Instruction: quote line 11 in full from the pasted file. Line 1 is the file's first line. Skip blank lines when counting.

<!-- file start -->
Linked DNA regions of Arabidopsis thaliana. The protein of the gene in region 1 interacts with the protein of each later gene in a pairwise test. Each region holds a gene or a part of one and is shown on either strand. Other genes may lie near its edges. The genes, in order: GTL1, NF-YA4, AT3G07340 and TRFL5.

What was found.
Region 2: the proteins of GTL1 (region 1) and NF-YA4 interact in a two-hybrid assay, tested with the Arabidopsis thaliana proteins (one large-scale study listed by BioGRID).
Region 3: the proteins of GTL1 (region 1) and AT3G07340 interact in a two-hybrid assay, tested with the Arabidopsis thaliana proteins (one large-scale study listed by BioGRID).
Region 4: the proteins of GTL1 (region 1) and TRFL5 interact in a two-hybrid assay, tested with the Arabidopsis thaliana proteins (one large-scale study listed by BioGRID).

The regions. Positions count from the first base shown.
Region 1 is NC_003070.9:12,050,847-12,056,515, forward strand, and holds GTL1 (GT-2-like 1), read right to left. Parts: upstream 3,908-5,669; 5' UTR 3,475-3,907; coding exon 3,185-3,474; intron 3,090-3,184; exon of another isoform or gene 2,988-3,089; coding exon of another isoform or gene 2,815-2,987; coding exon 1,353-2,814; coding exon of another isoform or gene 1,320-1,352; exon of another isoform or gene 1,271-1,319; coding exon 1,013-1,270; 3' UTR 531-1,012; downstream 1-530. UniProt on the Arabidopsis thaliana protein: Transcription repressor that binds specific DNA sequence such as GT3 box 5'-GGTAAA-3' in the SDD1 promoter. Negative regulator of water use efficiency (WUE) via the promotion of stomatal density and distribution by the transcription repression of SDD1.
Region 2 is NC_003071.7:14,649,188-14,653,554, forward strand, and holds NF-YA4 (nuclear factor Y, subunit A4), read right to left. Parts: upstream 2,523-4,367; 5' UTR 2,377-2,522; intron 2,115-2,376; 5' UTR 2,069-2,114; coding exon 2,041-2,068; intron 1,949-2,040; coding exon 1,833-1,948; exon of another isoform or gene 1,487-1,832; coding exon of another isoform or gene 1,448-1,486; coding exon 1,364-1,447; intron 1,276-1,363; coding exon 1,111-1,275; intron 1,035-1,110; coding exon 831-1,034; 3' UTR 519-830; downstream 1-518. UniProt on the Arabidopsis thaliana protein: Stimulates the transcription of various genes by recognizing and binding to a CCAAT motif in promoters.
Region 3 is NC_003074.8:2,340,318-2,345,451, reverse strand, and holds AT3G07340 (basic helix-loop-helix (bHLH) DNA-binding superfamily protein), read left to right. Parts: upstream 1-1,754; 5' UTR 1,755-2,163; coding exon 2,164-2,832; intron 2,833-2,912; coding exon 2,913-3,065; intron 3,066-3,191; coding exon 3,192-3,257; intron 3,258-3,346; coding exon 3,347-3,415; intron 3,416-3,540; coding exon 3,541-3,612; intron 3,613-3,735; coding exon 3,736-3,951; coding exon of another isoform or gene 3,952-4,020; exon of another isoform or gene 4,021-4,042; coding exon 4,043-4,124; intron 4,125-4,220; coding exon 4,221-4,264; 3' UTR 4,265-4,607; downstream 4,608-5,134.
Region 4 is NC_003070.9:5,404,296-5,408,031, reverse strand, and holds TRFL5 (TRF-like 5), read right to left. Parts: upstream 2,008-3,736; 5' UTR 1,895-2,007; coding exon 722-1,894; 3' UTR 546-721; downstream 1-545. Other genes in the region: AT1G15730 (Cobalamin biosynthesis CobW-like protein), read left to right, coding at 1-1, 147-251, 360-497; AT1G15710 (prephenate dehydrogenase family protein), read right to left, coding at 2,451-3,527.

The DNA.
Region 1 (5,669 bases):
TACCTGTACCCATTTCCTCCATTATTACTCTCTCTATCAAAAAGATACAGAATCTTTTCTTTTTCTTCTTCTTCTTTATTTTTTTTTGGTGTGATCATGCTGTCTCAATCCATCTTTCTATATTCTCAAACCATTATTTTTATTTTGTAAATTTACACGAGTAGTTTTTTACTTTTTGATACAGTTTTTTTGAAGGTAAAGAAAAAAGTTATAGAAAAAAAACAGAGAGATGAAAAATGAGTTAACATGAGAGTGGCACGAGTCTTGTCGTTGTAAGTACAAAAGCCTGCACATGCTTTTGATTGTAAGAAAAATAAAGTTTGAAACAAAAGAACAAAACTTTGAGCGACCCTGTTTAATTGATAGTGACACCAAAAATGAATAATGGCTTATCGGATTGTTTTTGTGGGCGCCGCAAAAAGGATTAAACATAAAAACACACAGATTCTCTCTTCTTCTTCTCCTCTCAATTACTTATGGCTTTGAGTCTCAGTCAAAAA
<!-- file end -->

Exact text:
The DNA.